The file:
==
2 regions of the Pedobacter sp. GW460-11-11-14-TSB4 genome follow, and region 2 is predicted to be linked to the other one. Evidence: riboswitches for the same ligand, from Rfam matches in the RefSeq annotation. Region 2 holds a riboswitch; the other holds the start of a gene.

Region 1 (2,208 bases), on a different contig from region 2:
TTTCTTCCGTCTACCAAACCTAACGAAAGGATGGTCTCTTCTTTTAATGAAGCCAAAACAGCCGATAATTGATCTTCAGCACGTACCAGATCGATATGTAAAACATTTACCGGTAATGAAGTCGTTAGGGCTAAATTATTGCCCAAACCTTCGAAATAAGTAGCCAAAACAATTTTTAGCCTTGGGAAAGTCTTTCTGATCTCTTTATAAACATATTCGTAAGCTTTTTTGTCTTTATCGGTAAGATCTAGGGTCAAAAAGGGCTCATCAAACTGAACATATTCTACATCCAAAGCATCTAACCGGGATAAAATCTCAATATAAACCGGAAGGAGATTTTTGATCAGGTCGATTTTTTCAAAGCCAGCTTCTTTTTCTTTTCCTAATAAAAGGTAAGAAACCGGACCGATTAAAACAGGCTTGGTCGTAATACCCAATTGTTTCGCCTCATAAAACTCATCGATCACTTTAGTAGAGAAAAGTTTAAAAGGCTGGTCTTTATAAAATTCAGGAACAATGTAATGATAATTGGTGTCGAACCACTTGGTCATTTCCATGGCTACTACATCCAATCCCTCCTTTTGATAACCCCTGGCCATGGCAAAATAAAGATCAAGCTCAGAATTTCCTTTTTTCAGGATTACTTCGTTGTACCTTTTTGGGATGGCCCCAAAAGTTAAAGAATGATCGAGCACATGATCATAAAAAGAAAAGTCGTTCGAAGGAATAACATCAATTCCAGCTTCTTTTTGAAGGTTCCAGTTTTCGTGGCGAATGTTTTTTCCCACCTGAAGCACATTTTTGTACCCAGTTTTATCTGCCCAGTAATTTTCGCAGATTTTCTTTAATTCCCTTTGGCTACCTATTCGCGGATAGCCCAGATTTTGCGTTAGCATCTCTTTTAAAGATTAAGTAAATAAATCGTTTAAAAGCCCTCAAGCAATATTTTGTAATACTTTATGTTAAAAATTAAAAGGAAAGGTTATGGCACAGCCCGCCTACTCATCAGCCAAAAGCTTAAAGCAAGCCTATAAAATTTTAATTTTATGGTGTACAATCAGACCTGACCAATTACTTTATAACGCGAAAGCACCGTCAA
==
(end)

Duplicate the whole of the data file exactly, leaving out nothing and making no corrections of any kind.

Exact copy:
2 regions of the Pedobacter sp. GW460-11-11-14-TSB4 genome follow, and region 2 is predicted to be linked to the other one. Evidence: riboswitches for the same ligand, from Rfam matches in the RefSeq annotation. Region 2 holds a riboswitch; the other holds the start of a gene.

Region 1 (2,208 bases), on a different contig from region 2:
TTTCTTCCGTCTACCAAACCTAACGAAAGGATGGTCTCTTCTTTTAATGAAGCCAAAACAGCCGATAATTGATCTTCAGCACGTACCAGATCGATATGTAAAACATTTACCGGTAATGAAGTCGTTAGGGCTAAATTATTGCCCAAACCTTCGAAATAAGTAGCCAAAACAATTTTTAGCCTTGGGAAAGTCTTTCTGATCTCTTTATAAACATATTCGTAAGCTTTTTTGTCTTTATCGGTAAGATCTAGGGTCAAAAAGGGCTCATCAAACTGAACATATTCTACATCCAAAGCATCTAACCGGGATAAAATCTCAATATAAACCGGAAGGAGATTTTTGATCAGGTCGATTTTTTCAAAGCCAGCTTCTTTTTCTTTTCCTAATAAAAGGTAAGAAACCGGACCGATTAAAACAGGCTTGGTCGTAATACCCAATTGTTTCGCCTCATAAAACTCATCGATCACTTTAGTAGAGAAAAGTTTAAAAGGCTGGTCTTTATAAAATTCAGGAACAATGTAATGATAATTGGTGTCGAACCACTTGGTCATTTCCATGGCTACTACATCCAATCCCTCCTTTTGATAACCCCTGGCCATGGCAAAATAAAGATCAAGCTCAGAATTTCCTTTTTTCAGGATTACTTCGTTGTACCTTTTTGGGATGGCCCCAAAAGTTAAAGAATGATCGAGCACATGATCATAAAAAGAAAAGTCGTTCGAAGGAATAACATCAATTCCAGCTTCTTTTTGAAGGTTCCAGTTTTCGTGGCGAATGTTTTTTCCCACCTGAAGCACATTTTTGTACCCAGTTTTATCTGCCCAGTAATTTTCGCAGATTTTCTTTAATTCCCTTTGGCTACCTATTCGCGGATAGCCCAGATTTTGCGTTAGCATCTCTTTTAAAGATTAAGTAAATAAATCGTTTAAAAGCCCTCAAGCAATATTTTGTAATACTTTATGTTAAAAATTAAAAGGAAAGGTTATGGCACAGCCCGCCTACTCATCAGCCAAAAGCTTAAAGCAAGCCTATAAAATTTTAATTTTATGGTGTACAATCAGACCTGACCAATTACTTTATAACGCGAAAGCACCGTCAA